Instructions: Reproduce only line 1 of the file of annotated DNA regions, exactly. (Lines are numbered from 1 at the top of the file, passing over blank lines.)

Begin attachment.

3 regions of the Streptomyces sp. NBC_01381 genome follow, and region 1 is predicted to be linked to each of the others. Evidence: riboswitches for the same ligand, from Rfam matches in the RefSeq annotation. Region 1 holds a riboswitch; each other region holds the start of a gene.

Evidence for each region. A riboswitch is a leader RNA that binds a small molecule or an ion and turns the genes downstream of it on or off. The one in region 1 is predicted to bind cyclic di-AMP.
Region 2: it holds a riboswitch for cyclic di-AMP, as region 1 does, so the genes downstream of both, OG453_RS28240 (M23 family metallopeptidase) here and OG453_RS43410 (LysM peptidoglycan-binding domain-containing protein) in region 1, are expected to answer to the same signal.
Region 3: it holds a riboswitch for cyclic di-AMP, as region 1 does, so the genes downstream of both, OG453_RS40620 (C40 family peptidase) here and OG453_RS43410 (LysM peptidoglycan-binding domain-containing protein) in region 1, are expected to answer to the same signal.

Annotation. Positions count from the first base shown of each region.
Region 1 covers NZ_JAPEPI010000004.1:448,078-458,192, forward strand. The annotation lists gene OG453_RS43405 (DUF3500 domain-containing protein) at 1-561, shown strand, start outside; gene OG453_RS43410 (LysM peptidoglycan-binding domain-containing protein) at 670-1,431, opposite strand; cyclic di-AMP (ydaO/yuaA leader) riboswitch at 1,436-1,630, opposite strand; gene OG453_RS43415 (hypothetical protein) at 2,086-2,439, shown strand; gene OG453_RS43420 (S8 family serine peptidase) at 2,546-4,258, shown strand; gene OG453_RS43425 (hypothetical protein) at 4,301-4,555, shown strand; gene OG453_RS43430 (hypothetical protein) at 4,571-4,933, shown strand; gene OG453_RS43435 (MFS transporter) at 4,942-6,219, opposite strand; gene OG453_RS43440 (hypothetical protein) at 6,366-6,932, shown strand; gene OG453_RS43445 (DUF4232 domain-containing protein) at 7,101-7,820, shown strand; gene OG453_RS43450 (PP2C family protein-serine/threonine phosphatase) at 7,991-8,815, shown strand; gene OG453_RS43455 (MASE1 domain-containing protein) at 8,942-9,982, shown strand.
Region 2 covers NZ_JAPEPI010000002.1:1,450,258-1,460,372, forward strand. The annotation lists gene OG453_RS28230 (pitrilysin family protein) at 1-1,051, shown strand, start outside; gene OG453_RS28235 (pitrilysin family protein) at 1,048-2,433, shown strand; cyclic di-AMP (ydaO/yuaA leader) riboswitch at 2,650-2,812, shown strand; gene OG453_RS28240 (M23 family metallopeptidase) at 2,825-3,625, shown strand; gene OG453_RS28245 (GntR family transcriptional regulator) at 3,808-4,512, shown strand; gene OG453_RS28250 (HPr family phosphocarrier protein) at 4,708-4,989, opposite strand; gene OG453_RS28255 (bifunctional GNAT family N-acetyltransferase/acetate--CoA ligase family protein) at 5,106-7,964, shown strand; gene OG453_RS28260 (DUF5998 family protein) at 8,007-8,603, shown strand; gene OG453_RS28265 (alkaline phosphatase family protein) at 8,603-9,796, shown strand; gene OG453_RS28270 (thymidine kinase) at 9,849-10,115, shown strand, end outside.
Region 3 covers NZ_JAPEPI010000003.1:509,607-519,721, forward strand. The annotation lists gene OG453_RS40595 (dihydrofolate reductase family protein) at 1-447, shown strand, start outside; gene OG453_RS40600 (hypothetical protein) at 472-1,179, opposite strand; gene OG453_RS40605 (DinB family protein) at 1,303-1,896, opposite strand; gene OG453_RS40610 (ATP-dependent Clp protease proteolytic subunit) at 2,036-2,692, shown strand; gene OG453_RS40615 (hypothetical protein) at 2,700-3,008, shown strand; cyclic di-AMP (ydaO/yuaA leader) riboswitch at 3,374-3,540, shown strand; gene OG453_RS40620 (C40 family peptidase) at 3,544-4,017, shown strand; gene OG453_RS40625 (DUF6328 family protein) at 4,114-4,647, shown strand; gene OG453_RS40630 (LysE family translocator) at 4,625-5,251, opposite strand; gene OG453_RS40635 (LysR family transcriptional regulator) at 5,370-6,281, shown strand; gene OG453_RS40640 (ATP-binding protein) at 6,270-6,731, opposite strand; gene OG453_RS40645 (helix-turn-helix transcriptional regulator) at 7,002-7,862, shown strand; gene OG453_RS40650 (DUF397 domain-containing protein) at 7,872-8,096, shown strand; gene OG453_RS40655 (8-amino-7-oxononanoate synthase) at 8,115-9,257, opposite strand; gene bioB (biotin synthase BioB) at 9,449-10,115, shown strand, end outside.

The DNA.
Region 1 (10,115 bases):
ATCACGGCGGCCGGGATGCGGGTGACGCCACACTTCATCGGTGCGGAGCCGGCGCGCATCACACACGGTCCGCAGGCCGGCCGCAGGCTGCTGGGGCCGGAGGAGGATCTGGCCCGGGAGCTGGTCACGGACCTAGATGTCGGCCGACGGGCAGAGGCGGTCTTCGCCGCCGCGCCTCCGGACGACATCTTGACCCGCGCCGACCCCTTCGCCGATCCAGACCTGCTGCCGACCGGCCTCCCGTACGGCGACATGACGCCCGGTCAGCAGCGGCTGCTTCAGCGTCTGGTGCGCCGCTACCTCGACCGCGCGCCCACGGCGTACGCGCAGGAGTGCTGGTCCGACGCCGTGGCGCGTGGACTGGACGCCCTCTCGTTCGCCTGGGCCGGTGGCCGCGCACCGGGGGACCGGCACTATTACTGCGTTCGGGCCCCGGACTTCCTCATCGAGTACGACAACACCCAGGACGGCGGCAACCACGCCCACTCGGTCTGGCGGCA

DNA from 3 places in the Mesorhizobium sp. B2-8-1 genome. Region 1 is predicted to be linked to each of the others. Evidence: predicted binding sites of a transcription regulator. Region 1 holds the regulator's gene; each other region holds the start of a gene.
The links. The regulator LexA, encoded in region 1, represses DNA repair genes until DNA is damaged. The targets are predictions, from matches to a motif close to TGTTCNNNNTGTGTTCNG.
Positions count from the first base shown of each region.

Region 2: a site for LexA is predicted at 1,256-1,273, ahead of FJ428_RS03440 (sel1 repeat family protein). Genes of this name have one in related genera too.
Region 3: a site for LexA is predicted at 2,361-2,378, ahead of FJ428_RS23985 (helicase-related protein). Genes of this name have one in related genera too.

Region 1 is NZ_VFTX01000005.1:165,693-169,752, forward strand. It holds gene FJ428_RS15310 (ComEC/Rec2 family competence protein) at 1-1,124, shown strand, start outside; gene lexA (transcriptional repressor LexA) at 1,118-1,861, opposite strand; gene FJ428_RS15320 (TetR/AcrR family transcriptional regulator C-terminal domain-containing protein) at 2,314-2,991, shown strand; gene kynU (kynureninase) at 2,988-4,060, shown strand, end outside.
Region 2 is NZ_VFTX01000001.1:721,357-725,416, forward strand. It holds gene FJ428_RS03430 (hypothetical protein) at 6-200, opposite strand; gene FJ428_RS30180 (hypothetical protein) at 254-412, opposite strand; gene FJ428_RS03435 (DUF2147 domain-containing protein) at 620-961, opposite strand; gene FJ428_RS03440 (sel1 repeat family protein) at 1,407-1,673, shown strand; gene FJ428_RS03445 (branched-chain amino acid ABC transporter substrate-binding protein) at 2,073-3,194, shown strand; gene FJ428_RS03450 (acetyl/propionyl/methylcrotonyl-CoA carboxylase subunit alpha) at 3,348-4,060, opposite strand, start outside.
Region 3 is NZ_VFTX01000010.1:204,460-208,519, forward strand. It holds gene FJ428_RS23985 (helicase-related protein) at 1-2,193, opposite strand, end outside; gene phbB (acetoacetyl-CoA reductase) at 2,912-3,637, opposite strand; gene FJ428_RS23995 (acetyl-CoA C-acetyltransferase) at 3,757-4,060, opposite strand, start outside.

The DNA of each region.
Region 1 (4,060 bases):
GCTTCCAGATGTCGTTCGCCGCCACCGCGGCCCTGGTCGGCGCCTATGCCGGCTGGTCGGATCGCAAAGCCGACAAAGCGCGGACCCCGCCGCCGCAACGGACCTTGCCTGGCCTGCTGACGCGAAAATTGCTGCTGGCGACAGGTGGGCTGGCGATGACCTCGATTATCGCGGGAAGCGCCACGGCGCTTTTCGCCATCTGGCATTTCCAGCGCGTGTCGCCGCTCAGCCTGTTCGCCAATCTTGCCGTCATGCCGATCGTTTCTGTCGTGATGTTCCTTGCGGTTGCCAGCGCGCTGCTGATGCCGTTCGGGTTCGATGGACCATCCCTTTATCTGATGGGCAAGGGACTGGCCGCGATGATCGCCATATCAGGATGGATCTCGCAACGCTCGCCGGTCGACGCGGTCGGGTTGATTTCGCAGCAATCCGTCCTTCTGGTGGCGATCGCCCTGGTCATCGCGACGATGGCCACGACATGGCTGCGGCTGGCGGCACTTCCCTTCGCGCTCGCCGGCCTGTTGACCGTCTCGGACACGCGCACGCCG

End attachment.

3 regions of the Streptomyces sp. NBC_01381 genome follow, and region 1 is predicted to be linked to each of the others. Evidence: riboswitches for the same ligand, from Rfam matches in the RefSeq annotation. Region 1 holds a riboswitch; each other region holds the start of a gene.